Authored by Kirsten Maclean
For the next 20 days I am part of a collective of 109 women from 25 countries with a background in STEMM. We are voyaging together in the Antarctic Peninsula (via the Falkland Islands/Malvinas) to bear witness to the impacts of a changing climate on the vast continent, and to learn about the climate ‘winners’ and ‘losers’. The awe-inspiring Antarctic Peninsula will provide a ‘once in a lifetime’ experience. It will prompt us to urgently consider innovative leadership approaches and to build collaborations as part of a growing global initiative of women leaders taking action for a more sustainable future.
We began this journey with an onshore leadership training session in Puerto Madryn (Argentina). The final day of this session began with mixed energy: anticipation about embarking on the Island Sky ship; slight anxiety regarding unknown roommates; and intense excitement as our long-awaited voyage was soon to begin. To add to the buzz in the room, we heard news about the planned ‘zodiac’ (rubber boat) landings for our voyage. We also heard that, given the recent arrival of avian flu in South Georgia (which has had devastating impacts on seabird and sealion populations, and is expected to also affect seals and penguins), we should expect various changes to our itinerary for landings, to avoid transmission.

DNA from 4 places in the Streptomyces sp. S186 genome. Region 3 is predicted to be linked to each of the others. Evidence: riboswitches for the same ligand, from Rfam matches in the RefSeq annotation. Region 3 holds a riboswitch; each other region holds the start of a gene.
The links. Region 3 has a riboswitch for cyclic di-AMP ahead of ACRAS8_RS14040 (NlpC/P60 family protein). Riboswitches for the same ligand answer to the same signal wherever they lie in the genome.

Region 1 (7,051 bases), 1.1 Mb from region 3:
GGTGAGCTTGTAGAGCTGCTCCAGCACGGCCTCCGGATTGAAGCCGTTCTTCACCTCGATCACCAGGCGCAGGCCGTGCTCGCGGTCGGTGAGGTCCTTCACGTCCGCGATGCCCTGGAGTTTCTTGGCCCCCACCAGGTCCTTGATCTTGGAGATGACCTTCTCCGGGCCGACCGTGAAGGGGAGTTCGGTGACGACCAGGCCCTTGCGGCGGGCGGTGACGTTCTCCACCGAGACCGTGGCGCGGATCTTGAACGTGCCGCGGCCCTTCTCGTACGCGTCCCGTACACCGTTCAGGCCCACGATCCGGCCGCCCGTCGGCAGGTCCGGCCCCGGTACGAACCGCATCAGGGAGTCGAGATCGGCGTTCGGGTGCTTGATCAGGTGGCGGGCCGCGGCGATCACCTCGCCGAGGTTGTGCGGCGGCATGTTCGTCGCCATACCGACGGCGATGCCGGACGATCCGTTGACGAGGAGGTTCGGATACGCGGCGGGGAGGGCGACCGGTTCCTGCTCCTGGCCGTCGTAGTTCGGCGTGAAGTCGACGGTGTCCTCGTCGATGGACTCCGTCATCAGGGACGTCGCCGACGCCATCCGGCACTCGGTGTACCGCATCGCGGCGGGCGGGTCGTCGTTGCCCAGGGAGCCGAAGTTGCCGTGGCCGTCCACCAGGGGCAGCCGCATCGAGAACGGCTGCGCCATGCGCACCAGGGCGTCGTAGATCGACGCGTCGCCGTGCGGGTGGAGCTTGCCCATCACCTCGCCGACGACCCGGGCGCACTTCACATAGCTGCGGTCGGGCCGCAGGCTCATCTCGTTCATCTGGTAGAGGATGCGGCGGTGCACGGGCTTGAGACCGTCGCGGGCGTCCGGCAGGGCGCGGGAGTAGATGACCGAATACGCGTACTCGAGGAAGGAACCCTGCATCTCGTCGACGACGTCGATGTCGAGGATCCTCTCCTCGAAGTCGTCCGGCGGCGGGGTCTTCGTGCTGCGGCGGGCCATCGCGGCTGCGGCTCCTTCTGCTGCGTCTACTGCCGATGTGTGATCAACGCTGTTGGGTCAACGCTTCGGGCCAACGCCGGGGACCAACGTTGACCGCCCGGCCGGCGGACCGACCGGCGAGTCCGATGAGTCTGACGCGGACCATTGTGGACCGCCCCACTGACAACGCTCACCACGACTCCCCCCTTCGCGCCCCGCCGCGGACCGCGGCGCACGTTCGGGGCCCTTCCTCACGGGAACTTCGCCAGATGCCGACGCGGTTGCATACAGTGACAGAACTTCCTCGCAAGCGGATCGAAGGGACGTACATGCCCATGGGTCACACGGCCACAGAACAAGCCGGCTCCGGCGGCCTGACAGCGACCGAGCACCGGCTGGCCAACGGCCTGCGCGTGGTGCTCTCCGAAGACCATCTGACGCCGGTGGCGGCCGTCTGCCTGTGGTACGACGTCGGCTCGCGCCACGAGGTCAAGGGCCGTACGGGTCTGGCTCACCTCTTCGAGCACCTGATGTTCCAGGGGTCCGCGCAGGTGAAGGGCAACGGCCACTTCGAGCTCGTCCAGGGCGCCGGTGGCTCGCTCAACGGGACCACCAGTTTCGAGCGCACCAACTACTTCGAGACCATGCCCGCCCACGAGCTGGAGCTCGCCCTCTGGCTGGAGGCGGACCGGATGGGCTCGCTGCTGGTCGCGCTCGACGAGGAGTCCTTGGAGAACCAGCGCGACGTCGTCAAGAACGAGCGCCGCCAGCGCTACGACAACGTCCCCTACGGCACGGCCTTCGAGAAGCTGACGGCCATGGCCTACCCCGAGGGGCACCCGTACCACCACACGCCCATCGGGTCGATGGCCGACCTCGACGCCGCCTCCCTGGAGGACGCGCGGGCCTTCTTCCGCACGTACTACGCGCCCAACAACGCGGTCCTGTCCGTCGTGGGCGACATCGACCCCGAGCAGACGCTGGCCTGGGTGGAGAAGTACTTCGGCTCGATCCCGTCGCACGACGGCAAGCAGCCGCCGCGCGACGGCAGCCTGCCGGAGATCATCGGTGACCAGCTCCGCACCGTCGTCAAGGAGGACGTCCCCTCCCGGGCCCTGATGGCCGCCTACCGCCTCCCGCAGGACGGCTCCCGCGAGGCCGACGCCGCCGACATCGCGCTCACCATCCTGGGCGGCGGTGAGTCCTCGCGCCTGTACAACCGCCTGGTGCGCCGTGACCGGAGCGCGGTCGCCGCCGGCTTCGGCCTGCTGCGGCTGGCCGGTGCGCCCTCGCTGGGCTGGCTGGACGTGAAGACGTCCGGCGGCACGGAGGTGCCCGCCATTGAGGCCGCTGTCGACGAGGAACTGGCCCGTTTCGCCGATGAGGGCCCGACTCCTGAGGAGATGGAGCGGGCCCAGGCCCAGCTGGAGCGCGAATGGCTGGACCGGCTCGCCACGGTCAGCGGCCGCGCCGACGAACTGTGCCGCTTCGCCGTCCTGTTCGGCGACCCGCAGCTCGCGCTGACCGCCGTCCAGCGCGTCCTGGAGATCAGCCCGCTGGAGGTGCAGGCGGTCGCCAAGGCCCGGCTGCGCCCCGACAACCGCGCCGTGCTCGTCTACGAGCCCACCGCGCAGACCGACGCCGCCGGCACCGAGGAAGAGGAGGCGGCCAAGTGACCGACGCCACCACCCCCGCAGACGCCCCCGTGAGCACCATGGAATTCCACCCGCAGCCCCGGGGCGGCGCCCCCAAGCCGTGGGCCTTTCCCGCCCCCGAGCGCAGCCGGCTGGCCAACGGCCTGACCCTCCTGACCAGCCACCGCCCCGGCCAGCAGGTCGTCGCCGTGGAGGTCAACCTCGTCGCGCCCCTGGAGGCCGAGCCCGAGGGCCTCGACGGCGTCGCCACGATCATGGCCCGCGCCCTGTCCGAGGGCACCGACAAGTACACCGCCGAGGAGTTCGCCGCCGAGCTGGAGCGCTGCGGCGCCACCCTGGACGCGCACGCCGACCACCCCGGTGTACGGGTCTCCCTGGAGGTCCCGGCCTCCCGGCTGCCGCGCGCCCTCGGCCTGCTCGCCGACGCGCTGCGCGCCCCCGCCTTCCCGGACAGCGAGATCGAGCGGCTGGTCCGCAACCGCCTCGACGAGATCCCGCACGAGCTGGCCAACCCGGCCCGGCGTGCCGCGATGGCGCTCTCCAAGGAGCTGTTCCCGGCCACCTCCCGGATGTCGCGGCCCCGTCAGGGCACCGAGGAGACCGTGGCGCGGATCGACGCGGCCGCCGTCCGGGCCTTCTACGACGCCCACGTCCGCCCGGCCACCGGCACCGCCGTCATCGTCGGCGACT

Now on board the Island Sky, our Expedition Leader has briefed us on the ‘ins and outs’ of zodiac landings and exploring Antarctica. She reminded us that, once we leave the Falkland Islands/Malvinas, the Island Sky will be in the Southern Ocean, away from inhabited lands. Our ship must be self-sufficient and ready to adapt to weather systems, as changes arise, as ‘there is no Plan B’.
Photo Credit: Fern Hames
For me, these experiences highlight how we all operate in the context of uncertainty as we fight for a more ecologically and socially sustainable future. It is time for emergent and adaptive approaches to leadership; to nurture skills that encourage us to respond to rapidly changing circumstances, while also caring for ourselves, each-other and our planet. Such skills are core to our ‘Plan A’. I’m so excited to learn from the experiences, stories, and strategies that my fellow ‘HB-ers‘ use in their leadership practice, and to share knowledge and insights into my own practice. Over the next 20 days we will share, experiment, and hone our individual and collective leadership practices and skills, as we begin to work together to care for our planet.